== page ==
XML Conversion for Data Scientists Made Easy

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Standing for Extensible Markup Language, XML is one of the most commonly used data formats for data storage and exchange. It’s a text based language introduced as an alternative to the classic HTML, which has reached its actual limits regarding data.

XML allows defining and storing data in a way that allows sharing information. Information exchange is supported between different systems, including databases or websites. For these reasons, it’s widely used in numerous industries under different formats, from medical data to financial transactions.

With all these, XML isn’t perfect. Despite its perfect integration of data in a sharing manner, it’s suitable for data science and analytics only if well structured and hierarchical. This isn’t always the case, so it needs to be transposed into a relational database.

Without this step, data analysis can be a time consuming and challenging task. Fortunately, there are ways to get around this minus.

XML is independent, so it can be used on all kinds of systems. It supports unicode as well, so it can transmit data written in more languages. The best thing about it is the fact that data stored and moved can be changed without altering the presentation.

XML allows using Schema or DTD for validation and boosts an impressive data sharing capability between businesses and industries because of its independent profile. XML data can be easily shared and requires no conversion whatsoever when moved between systems.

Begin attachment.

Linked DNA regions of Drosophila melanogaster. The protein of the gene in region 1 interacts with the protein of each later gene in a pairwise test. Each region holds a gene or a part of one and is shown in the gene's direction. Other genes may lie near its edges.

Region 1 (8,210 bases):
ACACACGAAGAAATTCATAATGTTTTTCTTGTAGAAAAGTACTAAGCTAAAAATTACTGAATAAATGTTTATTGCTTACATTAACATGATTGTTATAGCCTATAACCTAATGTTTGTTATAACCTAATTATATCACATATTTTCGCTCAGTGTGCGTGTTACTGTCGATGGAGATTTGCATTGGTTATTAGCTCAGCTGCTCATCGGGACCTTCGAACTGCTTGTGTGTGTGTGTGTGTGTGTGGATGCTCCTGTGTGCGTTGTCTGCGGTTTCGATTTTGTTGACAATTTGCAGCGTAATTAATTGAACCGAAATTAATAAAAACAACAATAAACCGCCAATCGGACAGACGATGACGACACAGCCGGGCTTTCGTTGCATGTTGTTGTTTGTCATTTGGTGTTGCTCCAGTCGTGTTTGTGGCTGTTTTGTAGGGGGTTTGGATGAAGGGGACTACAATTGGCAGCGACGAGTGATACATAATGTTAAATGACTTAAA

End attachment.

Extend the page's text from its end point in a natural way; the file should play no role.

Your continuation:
Based on all these benefits, XML is a highly flexible option, but it hasn’t been planned thoroughly, so it has a few flaws. The syntax is redundant, especially when compared to different data sharing formats. From this point of view, storage and sharing can be tricky when the volume is high.

XML files are large, and it can’t support arrays. It’s also less readable when compared to other similar formats.

And on top of all these, its hierarchical structure and parsing complexity turn XML into a challenge for many data scientists.

Converting XML for data science purposes

There are a few good reasons to convert data into XML, but there are disadvantages, too. Despite its flexibility, XML isn’t too easy to read. Sure, specialists from the same field or company can understand each other, but that’s pretty much it.

Proper data analytics over more platforms could do with a solid conversion. Fortunately, there are plenty of formats out there, with CSV and JSON dominating the field.

Once converted, XML data is easier to access, read and use. Depending on the conversion format, it will be compatible with various data analysis software, meaning assessing it is a quicker and more effective job.

The larger the data, the more difficult it is to analyze it without a thorough conversion.

Optimal tools and libraries for XML conversion

The DOM is one of the most versatile tools to use in XML conversion, as it features operations to modify data arranged in a hierarchy. Building such an abstract representation could be a time-consuming task, though.

SAX is a library developed by the Java community that does the same thing but also addresses some of the shortcomings associated with the DOM. While not as popular in Python, StAX is similar and offers more control over the conversion.